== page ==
Changeling is based on the Wineville Chicken Coop Murders, and unlike most historical films, is so meticulously accurate that if I give too much of the real history it’ll ruin the movie. It would have been even more accurate if the filmmakers had been able to shoot at Christine Collins’s actual house at 219 North Avenue 23 in the Lincoln Heights neighborhood of Los Angeles, but it’s been torn down and replaced by a freeway and an apartment building.
The farmhouse where the murders took place still exists as a private residence (see video footage of the location here), but it’s safe to say the town wants nothing to do with its notorious past, which is likely why the film was shot elsewhere. Wineville even changed its name to Mira Loma to distance itself from the horrible events that took place there. Other than that, about ninety-eight percent of the movie is presented just as it happened.
Screenwriter Michael Straczynski did that on purpose. A former journalist for the LA Times, he was working as a TV screenwriter when a buddy of his at Los Angeles City Hall asked him to come and look at some documents that were about to be burned, and it just so happened that these papers were about the Christine Collins case. That started the ball rolling. Straczinski had degrees in psychology and sociology, so he knew how to handle the many mind games in the story.
After a year of reasearch and extensive planning, Straczynski finished the script in eleven days. Clint Eastwood, Ron Howard, and Brian Grazer agreed right away to produce and shoot it, and Angelina Jolie jumped at the chance to play Christine Collins. It seemed as if everyone who read the script wanted to be in on the film.
While Changeling is dead-on in its historical accuracy, it doesn’t feel like a documentary. The performances, especially those of Angelina Jolie and John Malkovich, are intensely understated but sincere. There’s an immediacy to the film, such as when a witness describes a murder, and we see a blurry figure swinging an axe as if aiming for the audience. When I saw that bit I almost dodged because it felt real. I’m not even kidding.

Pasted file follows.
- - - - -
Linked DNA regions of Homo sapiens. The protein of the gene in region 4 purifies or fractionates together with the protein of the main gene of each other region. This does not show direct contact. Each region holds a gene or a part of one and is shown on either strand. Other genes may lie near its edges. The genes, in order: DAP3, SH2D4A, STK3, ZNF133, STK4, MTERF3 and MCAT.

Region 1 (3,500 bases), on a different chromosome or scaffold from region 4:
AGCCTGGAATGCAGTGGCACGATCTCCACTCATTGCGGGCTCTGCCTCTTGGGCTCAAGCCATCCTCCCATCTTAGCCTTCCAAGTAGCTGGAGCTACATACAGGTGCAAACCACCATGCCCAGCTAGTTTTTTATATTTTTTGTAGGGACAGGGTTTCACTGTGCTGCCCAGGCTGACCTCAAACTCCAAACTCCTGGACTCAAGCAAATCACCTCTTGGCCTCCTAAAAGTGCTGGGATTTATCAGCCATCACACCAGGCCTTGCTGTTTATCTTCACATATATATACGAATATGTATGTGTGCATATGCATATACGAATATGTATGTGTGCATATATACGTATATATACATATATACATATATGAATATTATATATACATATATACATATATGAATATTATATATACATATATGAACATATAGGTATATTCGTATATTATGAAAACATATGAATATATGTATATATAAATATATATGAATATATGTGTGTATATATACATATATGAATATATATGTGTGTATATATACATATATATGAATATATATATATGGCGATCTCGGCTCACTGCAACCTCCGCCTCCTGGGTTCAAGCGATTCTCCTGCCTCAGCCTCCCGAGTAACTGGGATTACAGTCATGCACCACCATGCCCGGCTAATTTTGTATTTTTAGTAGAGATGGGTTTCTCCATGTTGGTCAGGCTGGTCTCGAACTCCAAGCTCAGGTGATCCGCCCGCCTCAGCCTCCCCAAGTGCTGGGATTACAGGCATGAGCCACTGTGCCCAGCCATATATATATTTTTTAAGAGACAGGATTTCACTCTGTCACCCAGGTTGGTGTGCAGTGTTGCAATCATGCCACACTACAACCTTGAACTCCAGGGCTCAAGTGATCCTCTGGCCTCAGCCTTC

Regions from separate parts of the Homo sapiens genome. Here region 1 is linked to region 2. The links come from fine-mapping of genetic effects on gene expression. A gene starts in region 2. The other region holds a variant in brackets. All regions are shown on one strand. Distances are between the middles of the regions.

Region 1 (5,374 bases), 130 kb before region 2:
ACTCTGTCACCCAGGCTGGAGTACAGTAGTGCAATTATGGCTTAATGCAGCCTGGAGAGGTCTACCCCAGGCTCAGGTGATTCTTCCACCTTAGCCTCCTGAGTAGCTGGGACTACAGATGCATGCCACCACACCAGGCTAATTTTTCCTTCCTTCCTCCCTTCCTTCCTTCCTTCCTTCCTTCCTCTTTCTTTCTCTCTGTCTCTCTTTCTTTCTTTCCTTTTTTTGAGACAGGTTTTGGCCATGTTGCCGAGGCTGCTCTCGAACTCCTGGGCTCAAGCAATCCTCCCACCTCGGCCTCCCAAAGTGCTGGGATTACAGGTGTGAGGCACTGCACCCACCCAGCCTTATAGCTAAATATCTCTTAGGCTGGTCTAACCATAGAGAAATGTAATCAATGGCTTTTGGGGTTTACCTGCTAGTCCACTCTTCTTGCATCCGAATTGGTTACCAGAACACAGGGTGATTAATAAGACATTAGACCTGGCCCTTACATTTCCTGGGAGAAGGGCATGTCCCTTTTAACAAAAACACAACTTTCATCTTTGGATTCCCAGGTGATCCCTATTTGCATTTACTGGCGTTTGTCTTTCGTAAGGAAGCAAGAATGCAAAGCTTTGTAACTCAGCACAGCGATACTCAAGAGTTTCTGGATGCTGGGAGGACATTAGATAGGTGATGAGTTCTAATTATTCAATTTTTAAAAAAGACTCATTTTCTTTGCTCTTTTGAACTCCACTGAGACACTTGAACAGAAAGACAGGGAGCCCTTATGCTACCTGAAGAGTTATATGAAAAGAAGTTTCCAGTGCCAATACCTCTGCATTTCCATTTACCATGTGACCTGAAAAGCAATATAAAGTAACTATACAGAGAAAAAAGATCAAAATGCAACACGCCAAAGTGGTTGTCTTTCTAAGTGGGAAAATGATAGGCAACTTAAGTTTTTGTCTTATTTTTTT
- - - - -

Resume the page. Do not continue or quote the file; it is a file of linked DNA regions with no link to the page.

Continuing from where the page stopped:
Speaking of real, I appreciate that the movie also spares no expense in terms of its look. The costumes are straight out of the twenties and thirties, and there were no token nods to our current day. Angelina Jolie and the women in the film wear the clear red lipstick and understated facial makeup that was common, as well as period foundation garments. The same goes for the men with their tweeds and leather shoes. If it didn’t exist in that time, it’s not in the film. And it’s all lit very naturally so there’s no distraction from the story.
The movie is rated R because it’s intense. We take Christine Collins’ whole journey with her, from the time Walter is lost to the time she gets a semblance of closure. Mercifully, we are spared the goriest parts of the Chicken Coop Murders, which I won’t go into, but there’s enough shown that it may make parents want to hug their kids really tight. However, the movie is also a satisfying experience because there’s a desire to see Christine succeed. At least, that’s what I felt when I watched it.
Now, about that idea I had: Since Those Who Wish Me Dead is going to be on HBO Max for the next month, I’m going to review it and post my spoiler-free thoughts on Saturday, so I hope you’ll check back then. Thanks for reading, all, and have a good one…
~Purchases made via Amazon Affiliate links found on this site help support Taking Up Room at no extra cost to you.~
If you’re enjoying what you see on Taking Up Room, please consider supporting the site on Patreon, where you’ll find extra content, behind the scenes tidbits, and exclusive merch for qualified subscribers.